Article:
Pydio security model

Created on 2018/01/27, security

Security basics


Storing all your organization information in a SaaS-based Box service can prove to turn into a nightmare: are the provider’s servers located in a country that is compliant with your juridiction? Is the service provider trust-worthy? Can he actually read the data? And eventually let third-party read them (like NSA…)? And what if a trainee has opened a “box” last year, and no one can close it anymore? Will she still see all the documents forever??

Using Pydio is a simple solution to this: take back the control, by installing your enterprise box on your own servers. This does not necessarily means a server inside your office building, but simply leveraging your existing architecture. Maybe the enterprise already owns a piece of storage somewhere in a data-center, that has been negociated with a local dealer, and why should you migrate everything to another storage mechanism? Or you have set up a public-cloud based infrastructure, but on which you decide to encrypt everything, keeping away the keys from the provider, and that you access only through a VPN…

As such, by construction, Pydio provides a “passive” security model that will raise the standards in most cases.

Open Source. Mature.

What open source guarantees, is a better quality and a more secure code: there can’t be any spyware or malware delivered with the solution, as a whole community is watching the code closely, and it would just be disclosed in no time. Furthermore, security experts regulary audit the code for vulnerabilities, and when they are found, they are disclosed through the public channels. This forces the contributors to be always listening and reactive, to avoid losing the trust of the community.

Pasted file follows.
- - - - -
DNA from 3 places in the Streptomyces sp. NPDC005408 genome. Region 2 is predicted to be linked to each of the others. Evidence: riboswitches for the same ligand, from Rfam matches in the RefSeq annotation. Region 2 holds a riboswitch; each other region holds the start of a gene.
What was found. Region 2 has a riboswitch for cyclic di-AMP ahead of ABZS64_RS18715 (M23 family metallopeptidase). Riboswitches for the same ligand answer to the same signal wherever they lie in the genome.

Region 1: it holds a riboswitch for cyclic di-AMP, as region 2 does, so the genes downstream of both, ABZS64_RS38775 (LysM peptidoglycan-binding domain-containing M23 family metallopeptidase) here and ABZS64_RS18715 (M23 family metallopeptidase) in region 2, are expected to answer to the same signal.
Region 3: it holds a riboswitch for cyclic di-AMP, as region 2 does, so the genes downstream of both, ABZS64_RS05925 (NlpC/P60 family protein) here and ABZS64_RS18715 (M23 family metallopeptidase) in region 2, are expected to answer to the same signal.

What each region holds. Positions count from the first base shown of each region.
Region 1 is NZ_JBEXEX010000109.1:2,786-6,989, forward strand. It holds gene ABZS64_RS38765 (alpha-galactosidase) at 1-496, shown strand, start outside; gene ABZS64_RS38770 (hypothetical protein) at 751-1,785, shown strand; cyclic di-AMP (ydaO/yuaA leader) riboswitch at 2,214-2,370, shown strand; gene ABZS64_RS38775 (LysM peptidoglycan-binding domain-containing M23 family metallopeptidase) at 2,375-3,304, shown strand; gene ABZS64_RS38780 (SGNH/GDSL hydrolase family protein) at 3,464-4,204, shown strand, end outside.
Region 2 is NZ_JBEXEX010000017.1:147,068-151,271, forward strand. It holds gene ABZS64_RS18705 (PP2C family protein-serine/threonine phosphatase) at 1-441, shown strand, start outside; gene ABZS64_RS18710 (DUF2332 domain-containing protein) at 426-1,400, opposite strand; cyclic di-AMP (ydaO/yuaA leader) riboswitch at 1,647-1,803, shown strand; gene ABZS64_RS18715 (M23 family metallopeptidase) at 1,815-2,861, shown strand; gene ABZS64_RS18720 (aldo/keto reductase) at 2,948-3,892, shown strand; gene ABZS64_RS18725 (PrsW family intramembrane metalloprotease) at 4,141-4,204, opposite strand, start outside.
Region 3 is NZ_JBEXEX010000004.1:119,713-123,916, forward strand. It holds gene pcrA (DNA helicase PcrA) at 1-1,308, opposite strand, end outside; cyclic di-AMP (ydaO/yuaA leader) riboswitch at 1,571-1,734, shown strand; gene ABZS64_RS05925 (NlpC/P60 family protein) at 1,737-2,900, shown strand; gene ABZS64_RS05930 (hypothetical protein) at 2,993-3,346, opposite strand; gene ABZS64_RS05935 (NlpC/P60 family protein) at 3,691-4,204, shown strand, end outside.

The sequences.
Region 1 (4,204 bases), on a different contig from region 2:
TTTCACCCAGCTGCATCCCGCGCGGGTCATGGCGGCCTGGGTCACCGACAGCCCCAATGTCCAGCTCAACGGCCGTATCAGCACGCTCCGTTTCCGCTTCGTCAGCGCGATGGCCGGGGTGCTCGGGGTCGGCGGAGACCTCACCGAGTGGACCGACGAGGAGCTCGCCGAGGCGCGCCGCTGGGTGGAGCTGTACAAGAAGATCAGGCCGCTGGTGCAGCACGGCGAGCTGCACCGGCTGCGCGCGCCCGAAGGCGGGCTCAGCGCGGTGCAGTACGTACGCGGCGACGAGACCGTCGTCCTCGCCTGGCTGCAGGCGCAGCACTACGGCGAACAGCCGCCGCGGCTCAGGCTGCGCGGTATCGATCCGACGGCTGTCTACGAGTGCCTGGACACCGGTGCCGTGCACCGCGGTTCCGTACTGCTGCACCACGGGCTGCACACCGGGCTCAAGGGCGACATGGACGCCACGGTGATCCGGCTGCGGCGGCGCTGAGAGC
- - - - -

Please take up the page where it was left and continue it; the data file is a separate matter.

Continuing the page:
Pydio is a 5 years old project, with more than 500 000 downloads. Its maturity is a strong gage of security.


Encrypting the data during communication and at rest is a recommanded procedure. The first is easier to provide that the latter, and should always be set up.

By using SSL encryption ( = accessing Pydio through HTTPS instead of HTTP ), you will defeat the most easiest flaws that can happen. When connecting from a public Wi-Fi, it’s really easy to intercept the communication, and sending everything in clear is the best way to get information stolen.

For encryption Pydio currently provides an EncFS implementation, that is based on a encryption of the data on the file system, and the decryption is done only during the user session. Full client-side encryption is still a hard one, as it must be in that case provided by the HTML clients themselves (= the browser), requiring a lot of computer processing.

Common security flaws

Web-App protection

Pydio is created with security in mind: you will put your IP in there, you HAVE to be protected. Beyond the common authentication features and protections barriers that every software like this provides, the web application has been regularly tested and coded with the common security flaws in mind.

Below are some of the most current and how they are handled.

  • XSS: Sanitization of many parameters, included filenames and metadata.
  • CSRF: a secure token must be provided for all requests
  • Brute-force login: After three wrong logins, user must prove she’s a human by filling a CAPTCHA form
  • XPath Injection: heavily relying on XML, the registry is protected from injections by a sanitization mechanism.

Mobile Clients

The mobile applications (iOS and Android) store the passwords using the standard “KeyChain” mechanism of each platform. They both support HTTPS connection (see below). The iOS application also provides a way to PIN-lock the whole application, this is in the roadmap for the Android version.

How to report a vulnerability?

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